These are the nations Iran has been concentrating on. The approaches are different for the different nations: in Bahrain, where a majority of the Arab population is Shia and the emir’s government is justifiably concerned about unrest fomented by Tehran, the Iranians have alternated between threats and cajolery. In August their intimidation campaign paid off: the Bahraini foreign minister announced that Bahrain would not allow its territory to be used as a base for offensive operations. Because the U.S. military doesn’t usually operate strike aircraft out of Bahrain, the impact of this is uncertain – but it could well jeopardize the U.S. Navy’s ability to command and supply its fleet during an air campaign.

With Qatar and Oman, Iran has sought bilateral defense-cooperation agreements. That approach introduces ambivalence in the host nation’s strategic orientation – and hence in the status and purpose of the U.S. forces on its territory. Last week, for example, Qatar hosted a visit by three Iranian warships and a military delegation. The unprecedented event concluded with an announcement of Qatar’s readiness for joint military exercises with the Iranian Revolutionary Guard.

And in August, Oman signed a defense-cooperation agreement with Iran. The pretext focused on by the media was the explosion that rocked a Japanese oil tanker in the Strait of Hormuz on July 28, an event that remains unexplained. But the agreement, ratified by the Iranian parliament in December, portends joint defense drills, intelligence sharing, and cooperative administration of security in the Strait of Hormuz. This is no mere technicality: Oman has signed up to make difficult choices if Iran seeks to shut down the strait in response to a U.S. strike. The new agreement posits a definition of security in the strait that excludes U.S. oversight. At the very least, Oman is now more likely to deny the use of its airfields and port refueling facilities to American forces.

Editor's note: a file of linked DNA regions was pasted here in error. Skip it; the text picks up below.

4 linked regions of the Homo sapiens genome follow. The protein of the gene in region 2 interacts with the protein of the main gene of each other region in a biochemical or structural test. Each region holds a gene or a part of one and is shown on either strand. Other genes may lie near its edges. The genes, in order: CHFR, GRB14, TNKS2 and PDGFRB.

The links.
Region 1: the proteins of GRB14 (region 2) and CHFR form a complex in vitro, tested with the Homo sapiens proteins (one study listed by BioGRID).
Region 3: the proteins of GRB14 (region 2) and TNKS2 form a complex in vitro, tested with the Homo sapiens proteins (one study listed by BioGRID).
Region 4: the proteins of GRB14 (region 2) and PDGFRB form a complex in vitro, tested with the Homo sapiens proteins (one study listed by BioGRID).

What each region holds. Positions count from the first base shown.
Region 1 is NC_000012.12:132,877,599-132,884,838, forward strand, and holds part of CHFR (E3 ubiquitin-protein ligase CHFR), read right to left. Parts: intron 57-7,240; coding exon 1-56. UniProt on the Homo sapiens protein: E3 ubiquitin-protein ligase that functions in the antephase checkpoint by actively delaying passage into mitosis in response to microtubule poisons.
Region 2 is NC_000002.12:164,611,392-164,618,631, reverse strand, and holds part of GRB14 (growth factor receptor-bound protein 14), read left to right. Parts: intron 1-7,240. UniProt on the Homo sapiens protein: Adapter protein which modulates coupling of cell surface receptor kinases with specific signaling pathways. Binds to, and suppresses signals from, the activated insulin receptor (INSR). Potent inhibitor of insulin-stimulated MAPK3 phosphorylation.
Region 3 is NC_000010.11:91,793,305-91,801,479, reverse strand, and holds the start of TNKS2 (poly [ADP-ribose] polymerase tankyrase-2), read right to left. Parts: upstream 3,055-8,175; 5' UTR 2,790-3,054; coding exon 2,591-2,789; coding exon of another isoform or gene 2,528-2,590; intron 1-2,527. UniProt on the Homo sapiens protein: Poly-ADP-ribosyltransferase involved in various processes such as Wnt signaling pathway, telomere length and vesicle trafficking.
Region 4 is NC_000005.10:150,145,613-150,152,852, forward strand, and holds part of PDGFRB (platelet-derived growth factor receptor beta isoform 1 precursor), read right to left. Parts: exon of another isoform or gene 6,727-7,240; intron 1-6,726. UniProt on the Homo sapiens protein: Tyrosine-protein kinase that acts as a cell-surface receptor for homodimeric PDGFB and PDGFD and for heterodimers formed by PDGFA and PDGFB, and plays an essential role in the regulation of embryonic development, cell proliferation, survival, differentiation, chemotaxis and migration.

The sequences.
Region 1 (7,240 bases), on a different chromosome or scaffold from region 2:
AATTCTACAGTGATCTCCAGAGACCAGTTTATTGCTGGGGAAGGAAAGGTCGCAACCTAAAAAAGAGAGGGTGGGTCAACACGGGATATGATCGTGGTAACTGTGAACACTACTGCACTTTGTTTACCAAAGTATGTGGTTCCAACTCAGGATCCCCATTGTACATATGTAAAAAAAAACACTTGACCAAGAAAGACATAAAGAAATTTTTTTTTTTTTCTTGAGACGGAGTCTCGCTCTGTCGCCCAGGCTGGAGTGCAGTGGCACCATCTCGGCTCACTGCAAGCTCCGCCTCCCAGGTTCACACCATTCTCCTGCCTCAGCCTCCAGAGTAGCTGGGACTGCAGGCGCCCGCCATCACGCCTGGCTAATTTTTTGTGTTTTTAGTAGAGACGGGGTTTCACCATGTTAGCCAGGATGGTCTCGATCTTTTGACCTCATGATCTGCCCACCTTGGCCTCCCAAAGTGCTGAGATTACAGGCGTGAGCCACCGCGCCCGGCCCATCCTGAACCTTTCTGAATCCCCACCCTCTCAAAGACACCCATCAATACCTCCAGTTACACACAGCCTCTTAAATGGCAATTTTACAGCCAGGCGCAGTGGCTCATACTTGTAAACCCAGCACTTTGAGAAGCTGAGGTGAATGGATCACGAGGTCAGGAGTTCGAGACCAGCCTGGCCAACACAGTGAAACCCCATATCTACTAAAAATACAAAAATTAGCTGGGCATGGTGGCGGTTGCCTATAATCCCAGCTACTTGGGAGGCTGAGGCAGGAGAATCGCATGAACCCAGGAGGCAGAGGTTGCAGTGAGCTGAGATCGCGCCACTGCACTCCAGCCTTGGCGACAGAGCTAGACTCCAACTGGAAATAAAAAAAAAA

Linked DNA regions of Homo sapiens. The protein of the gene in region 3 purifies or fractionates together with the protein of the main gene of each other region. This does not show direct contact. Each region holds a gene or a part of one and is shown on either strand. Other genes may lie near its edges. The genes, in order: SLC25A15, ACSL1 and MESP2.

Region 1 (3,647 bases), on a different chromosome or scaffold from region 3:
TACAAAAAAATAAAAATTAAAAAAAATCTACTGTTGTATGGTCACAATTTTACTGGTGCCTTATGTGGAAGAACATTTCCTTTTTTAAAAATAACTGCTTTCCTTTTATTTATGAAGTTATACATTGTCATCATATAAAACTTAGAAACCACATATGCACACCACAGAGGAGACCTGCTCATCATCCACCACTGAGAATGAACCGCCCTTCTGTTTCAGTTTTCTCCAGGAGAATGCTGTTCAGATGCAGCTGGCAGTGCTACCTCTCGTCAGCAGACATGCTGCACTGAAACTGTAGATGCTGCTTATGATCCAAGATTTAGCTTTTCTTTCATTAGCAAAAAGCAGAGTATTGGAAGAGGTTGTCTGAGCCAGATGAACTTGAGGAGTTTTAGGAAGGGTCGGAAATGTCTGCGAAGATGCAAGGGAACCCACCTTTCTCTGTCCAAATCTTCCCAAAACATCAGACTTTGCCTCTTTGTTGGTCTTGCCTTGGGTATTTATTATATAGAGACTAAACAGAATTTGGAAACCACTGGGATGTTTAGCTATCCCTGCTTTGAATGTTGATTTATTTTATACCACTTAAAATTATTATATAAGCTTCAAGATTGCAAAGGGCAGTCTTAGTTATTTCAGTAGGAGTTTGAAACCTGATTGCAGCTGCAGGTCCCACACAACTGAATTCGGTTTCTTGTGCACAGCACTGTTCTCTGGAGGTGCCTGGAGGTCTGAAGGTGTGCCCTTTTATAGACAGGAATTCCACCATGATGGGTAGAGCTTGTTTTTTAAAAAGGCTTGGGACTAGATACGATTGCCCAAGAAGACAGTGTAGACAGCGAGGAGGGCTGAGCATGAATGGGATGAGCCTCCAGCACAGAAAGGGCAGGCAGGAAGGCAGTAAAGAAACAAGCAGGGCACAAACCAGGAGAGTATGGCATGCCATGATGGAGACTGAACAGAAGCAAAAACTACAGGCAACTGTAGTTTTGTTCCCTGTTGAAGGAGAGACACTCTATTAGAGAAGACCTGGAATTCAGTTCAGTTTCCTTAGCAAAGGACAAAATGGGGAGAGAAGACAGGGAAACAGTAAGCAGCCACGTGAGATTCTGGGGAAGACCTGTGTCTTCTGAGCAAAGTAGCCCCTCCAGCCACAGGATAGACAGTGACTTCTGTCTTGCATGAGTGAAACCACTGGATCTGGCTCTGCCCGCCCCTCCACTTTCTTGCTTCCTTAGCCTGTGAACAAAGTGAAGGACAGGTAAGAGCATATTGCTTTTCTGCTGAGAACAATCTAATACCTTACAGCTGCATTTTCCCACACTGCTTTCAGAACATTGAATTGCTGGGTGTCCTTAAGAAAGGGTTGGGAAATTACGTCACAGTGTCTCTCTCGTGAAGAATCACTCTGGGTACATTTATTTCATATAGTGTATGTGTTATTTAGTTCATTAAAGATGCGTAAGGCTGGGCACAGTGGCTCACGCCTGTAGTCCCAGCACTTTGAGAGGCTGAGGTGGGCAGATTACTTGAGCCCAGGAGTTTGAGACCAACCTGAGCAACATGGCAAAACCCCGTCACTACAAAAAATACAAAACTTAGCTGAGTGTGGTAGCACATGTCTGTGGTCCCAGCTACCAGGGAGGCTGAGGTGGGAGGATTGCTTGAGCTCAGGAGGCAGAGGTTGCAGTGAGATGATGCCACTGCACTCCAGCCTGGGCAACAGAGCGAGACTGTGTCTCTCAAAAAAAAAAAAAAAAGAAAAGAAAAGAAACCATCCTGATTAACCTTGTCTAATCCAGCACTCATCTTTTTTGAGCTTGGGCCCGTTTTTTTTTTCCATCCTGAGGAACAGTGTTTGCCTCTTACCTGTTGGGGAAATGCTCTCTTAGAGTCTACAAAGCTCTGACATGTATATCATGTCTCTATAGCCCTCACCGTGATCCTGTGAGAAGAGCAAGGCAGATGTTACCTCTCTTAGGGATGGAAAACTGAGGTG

These consequences are not inevitable. But Washington’s latitude to “calibrate” force against Iran is effectively gone. If we hope to operate from bases in Qatar, Bahrain, and Oman now, we will have to be “all in”: we will almost certainly have to guarantee to our hosts – who would be breaking agreements by siding with us – that they won’t be caught in a protracted cycle of retaliation from a still-dangerous Iran. Perceiving that prospect themselves, they have started hedging their bets. We may validly perceive benefits in waiting to take action, but doing so always carries costs. This is one of them.

There’s more than one way to undermine America’s ability to conduct military strikes on the Iranian nuclear program. Iran has been working hard on one of those methods over the last six months: denying us our use of regional military bases for the attack.

Of the bases we use in the Persian Gulf region, the most significant to an attack campaign are in the small kingdoms of Bahrain and Qatar, which host, respectively, our fleet headquarters and a very large multi-use facility at Al-Udeid Air Base. For security operations in the Strait of Hormuz, we also rely on the use of airfields and ports in Oman.  We have additional facilities in Kuwait and the UAE, but for waging an offensive campaign in any part of the Gulf region, the necessary bases are the ones in Qatar, Bahrain, and Oman.